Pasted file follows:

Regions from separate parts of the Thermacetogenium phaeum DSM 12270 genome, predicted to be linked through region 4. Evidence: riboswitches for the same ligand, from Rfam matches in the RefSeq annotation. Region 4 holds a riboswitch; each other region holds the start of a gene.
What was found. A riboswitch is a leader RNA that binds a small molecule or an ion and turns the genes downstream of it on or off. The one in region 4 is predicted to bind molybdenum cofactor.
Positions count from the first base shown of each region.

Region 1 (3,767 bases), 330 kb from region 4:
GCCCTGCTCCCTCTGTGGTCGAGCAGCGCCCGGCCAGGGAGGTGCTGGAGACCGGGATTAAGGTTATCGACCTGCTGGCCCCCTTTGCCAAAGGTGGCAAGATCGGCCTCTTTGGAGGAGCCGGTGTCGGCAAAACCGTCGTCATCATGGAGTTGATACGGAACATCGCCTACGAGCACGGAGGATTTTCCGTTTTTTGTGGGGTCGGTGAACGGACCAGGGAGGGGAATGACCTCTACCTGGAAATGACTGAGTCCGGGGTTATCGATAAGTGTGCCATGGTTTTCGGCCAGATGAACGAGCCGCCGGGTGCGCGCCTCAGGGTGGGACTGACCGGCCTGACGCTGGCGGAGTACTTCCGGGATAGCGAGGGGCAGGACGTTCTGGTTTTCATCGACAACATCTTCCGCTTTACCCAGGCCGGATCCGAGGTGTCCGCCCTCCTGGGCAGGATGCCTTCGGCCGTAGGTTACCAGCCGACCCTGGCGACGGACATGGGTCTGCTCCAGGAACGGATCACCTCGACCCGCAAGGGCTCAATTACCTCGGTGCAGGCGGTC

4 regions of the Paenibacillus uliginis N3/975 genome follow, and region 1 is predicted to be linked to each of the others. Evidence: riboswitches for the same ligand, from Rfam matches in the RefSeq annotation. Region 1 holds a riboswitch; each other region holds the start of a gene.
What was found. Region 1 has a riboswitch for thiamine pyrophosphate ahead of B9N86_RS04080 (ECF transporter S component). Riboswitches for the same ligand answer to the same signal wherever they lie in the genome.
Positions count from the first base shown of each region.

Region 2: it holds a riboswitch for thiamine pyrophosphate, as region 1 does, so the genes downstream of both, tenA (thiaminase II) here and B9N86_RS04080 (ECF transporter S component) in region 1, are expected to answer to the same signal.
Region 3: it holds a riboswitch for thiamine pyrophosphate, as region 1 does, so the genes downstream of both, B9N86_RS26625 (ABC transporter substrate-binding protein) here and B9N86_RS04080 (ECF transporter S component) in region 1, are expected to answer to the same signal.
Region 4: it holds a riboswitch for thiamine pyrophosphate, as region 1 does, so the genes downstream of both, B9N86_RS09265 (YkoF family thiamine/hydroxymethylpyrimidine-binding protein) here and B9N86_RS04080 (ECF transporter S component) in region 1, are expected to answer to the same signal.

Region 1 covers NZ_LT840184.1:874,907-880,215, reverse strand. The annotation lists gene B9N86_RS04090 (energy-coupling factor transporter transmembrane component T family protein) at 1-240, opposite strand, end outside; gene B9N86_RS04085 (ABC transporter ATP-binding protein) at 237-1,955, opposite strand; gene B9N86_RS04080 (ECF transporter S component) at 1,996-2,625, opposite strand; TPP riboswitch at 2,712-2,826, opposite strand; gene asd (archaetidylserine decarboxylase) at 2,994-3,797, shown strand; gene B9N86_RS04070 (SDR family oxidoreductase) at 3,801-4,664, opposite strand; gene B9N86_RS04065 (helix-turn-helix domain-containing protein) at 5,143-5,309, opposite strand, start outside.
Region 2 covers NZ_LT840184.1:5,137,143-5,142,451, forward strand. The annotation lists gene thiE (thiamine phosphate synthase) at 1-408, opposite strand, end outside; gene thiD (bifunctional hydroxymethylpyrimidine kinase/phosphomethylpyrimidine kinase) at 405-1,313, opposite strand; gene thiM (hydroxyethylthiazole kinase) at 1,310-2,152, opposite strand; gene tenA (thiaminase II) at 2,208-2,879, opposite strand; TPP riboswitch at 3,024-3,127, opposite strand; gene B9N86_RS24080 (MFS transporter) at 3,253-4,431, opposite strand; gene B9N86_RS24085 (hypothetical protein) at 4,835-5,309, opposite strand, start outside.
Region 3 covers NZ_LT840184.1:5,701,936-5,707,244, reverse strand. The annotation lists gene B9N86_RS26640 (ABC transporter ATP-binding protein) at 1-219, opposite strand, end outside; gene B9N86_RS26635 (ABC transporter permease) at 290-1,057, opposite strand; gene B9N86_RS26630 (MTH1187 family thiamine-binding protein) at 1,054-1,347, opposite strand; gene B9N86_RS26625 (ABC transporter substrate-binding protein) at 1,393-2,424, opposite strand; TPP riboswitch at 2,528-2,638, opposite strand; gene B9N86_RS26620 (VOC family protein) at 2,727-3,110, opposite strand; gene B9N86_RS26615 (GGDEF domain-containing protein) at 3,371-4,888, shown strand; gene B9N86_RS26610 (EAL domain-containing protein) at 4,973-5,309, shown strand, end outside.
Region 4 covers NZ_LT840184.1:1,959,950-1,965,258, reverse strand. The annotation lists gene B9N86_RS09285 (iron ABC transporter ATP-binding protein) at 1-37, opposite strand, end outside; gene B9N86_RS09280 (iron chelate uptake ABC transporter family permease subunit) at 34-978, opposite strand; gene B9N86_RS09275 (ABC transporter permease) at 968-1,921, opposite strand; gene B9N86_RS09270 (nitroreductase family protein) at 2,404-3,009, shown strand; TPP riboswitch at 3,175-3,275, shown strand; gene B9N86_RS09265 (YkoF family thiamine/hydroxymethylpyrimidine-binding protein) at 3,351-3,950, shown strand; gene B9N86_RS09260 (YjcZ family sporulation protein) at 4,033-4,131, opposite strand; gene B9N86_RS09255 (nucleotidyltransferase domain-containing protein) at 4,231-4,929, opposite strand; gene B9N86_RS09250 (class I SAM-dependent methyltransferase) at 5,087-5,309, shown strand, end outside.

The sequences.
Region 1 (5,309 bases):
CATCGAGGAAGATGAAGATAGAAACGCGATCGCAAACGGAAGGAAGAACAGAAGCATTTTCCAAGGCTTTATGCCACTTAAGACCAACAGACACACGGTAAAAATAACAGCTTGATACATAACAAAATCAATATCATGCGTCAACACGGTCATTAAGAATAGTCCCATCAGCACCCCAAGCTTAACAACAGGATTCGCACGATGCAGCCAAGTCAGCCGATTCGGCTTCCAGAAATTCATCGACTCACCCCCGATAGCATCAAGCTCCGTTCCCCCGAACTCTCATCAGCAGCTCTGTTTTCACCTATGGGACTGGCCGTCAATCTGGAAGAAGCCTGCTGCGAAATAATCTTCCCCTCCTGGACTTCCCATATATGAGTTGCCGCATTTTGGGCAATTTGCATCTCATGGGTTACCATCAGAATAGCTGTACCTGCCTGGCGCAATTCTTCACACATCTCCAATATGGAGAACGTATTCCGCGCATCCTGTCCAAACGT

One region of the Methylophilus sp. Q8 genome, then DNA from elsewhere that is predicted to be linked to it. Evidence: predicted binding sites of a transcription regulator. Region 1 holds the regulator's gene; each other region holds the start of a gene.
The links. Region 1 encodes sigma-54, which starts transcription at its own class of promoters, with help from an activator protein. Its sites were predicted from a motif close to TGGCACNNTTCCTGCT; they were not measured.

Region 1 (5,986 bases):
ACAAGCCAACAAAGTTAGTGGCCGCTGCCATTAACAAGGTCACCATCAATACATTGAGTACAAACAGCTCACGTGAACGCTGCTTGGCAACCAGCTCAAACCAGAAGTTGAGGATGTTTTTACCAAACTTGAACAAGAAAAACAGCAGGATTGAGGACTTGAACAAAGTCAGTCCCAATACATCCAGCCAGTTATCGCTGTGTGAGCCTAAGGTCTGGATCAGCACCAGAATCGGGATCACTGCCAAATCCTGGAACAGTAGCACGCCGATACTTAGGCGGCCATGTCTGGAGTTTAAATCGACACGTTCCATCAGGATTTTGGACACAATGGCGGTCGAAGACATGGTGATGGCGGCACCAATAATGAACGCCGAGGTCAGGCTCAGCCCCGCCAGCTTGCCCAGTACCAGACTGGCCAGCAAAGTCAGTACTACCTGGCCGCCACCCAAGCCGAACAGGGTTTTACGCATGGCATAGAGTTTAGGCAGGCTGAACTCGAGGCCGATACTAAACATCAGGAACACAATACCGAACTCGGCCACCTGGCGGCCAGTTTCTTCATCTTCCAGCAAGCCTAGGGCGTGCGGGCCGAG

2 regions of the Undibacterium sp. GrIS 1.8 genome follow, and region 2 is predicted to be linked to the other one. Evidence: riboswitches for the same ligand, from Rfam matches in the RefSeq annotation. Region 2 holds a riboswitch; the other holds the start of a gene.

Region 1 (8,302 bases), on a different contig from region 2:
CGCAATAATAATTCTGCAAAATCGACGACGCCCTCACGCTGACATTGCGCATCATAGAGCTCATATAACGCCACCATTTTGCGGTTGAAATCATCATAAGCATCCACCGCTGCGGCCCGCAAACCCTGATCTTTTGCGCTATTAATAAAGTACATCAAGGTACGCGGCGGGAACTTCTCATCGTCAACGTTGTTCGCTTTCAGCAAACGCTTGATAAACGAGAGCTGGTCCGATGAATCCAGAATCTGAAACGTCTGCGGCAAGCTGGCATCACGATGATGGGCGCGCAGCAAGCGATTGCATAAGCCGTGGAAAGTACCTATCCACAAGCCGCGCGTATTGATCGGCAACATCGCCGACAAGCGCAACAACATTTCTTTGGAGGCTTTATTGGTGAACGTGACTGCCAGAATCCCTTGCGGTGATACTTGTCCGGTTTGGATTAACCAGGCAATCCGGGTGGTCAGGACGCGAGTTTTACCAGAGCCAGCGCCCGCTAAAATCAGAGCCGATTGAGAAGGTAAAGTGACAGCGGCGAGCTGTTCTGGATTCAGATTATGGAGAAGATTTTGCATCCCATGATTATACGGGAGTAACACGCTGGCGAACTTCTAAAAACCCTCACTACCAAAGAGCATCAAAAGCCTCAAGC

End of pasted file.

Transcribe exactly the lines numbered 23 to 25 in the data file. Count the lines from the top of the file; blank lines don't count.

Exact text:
2 regions of the Undibacterium sp. GrIS 1.8 genome follow, and region 2 is predicted to be linked to the other one. Evidence: riboswitches for the same ligand, from Rfam matches in the RefSeq annotation. Region 2 holds a riboswitch; the other holds the start of a gene.

Region 1 (8,302 bases), on a different contig from region 2:
CGCAATAATAATTCTGCAAAATCGACGACGCCCTCACGCTGACATTGCGCATCATAGAGCTCATATAACGCCACCATTTTGCGGTTGAAATCATCATAAGCATCCACCGCTGCGGCCCGCAAACCCTGATCTTTTGCGCTATTAATAAAGTACATCAAGGTACGCGGCGGGAACTTCTCATCGTCAACGTTGTTCGCTTTCAGCAAACGCTTGATAAACGAGAGCTGGTCCGATGAATCCAGAATCTGAAACGTCTGCGGCAAGCTGGCATCACGATGATGGGCGCGCAGCAAGCGATTGCATAAGCCGTGGAAAGTACCTATCCACAAGCCGCGCGTATTGATCGGCAACATCGCCGACAAGCGCAACAACATTTCTTTGGAGGCTTTATTGGTGAACGTGACTGCCAGAATCCCTTGCGGTGATACTTGTCCGGTTTGGATTAACCAGGCAATCCGGGTGGTCAGGACGCGAGTTTTACCAGAGCCAGCGCCCGCTAAAATCAGAGCCGATTGAGAAGGTAAAGTGACAGCGGCGAGCTGTTCTGGATTCAGATTATGGAGAAGATTTTGCATCCCATGATTATACGGGAGTAACACGCTGGCGAACTTCTAAAAACCCTCACTACCAAAGAGCATCAAAAGCCTCAAGC